No bar to modernisation
INTERVIEWDavid Nolan, Bar Council chairman
‘I SHOULD PUT on a tie,” says David Nolan when we meet in the Bar Council offices. It’s the last week of the summer recess and he’s gearing up to assume, officially, the duties of Bar Council chairman, which he took over this month. He tells me that although he may be in his element in a courtroom, giving media interviews is a new foray. “I’m as nervous as a kitten,” he says.
As with most barristers, it’s hard to imagine Nolan being nervous. When asked what drew him to the law, he says that as a child he was a bit precocious. “I wasn’t stuck for a word.”
Now, with close to 30 years’ experience as a member of the Bar, and almost a decade as a senior counsel, Nolan’s peers have elected him as their representative.
Nolan is keen to use his new platform as chairman to dispel some misconceptions.
“The general public perception of the Bar is entirely misleading,” he says.
It is not, he argues, a “sheltered profession”, populated with high-profile millionaires. “The vast majority of barristers are unknown and have a very ordinary level of income.”
It’s certainly the case that barristers’ fees are under pressure. The State, which is one of the largest consumers of legal services in the country, has slashed its rates in the last two to three years. For instance, in terms of legal aid, family law fees have been cut by as much as 40 per cent.
But what about the big commercial cases being heard in the courts almost every day of the week? Surely they provide extremely lucrative work?
Nolan says the top commercial cases generally involve banks, most of which are controlled by the State, or insurance companies, and neither category can afford to pay the rates of the past.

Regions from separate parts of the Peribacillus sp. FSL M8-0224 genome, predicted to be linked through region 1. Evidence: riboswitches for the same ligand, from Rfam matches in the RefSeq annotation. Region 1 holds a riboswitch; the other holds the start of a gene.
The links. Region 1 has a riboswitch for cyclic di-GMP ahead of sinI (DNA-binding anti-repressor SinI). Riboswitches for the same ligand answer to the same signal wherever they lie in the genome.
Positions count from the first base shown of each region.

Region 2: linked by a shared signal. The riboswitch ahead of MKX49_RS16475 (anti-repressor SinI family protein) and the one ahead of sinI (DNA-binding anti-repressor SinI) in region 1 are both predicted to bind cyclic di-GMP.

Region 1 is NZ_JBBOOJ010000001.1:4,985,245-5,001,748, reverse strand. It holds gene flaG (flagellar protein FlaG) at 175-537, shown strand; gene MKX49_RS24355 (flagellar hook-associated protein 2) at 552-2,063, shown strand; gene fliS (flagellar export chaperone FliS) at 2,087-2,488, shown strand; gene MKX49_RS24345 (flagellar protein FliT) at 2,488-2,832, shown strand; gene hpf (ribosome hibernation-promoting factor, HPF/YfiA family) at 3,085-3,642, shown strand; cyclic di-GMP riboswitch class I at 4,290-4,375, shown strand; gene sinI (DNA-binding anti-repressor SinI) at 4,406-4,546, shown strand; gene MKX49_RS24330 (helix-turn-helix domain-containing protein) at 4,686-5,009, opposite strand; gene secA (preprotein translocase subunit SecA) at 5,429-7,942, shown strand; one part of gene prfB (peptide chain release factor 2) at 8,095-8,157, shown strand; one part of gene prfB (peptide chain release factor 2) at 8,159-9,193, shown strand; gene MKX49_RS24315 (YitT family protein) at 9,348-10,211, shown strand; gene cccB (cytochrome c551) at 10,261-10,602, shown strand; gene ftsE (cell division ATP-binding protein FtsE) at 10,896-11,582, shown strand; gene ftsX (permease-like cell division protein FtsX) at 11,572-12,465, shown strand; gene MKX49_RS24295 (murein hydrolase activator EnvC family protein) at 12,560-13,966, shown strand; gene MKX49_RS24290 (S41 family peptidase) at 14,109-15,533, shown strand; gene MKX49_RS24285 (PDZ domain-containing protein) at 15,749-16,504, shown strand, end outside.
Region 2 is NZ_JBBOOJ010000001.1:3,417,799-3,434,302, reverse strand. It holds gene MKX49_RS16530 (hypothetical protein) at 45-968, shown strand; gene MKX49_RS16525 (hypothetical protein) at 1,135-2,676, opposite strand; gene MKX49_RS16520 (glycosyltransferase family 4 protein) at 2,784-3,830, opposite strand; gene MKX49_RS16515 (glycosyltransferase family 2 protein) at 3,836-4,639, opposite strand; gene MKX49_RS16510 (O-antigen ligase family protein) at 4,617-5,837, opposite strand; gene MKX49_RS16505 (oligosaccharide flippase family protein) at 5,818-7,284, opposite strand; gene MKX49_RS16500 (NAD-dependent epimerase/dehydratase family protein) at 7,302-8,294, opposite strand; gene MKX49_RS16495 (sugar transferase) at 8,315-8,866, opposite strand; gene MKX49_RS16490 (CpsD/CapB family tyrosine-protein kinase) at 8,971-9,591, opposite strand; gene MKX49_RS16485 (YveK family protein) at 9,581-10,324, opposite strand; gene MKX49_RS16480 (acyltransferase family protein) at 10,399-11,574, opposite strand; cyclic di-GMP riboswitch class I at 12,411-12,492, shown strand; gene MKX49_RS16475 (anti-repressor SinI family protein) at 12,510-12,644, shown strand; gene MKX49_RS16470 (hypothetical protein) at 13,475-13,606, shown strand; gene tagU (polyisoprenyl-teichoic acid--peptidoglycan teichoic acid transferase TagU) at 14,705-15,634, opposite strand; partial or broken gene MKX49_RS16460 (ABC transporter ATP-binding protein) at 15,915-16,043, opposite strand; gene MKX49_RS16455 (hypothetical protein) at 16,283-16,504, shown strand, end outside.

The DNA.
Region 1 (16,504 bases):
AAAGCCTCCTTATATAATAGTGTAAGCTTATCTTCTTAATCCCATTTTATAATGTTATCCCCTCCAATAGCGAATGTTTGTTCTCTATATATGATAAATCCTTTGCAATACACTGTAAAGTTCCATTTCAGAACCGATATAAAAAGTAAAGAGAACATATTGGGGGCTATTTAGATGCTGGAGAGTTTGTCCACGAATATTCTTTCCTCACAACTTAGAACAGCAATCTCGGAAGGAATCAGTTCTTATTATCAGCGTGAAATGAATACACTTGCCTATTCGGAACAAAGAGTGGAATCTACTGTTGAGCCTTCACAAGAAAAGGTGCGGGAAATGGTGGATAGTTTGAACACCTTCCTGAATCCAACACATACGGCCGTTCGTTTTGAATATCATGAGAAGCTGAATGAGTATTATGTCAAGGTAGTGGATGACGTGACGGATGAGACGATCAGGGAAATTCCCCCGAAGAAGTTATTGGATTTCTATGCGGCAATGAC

Clients in general are becoming more demanding when it comes to fees – “everything is open to negotiation”. Nolan adds that he’s never heard of a barrister who has pulled out of a case purely because a client couldn’t afford to pay their fees.
However, most members of the public will find it hard to muster up sympathy for a profession which is seen as having lined its pockets through State-funded tribunals. “That was then. This is now,” Nolan says. “That’s a thing of the past.”
He says the public impression of millionaire barristers does not reflect the present realities for most members of the Bar.
Of its 2,361 members, some 2,040 are junior counsel. Just 321 have “taken silk” and been admitted to the Inner Bar as senior counsel. And of that elite group, only a very small proportion command the sort of fees that make the headlines. Neither is it a profession of “old fuddy duddies”, he says. The majority of barristers are under 40, and some 46 per cent have less than seven years’ experience.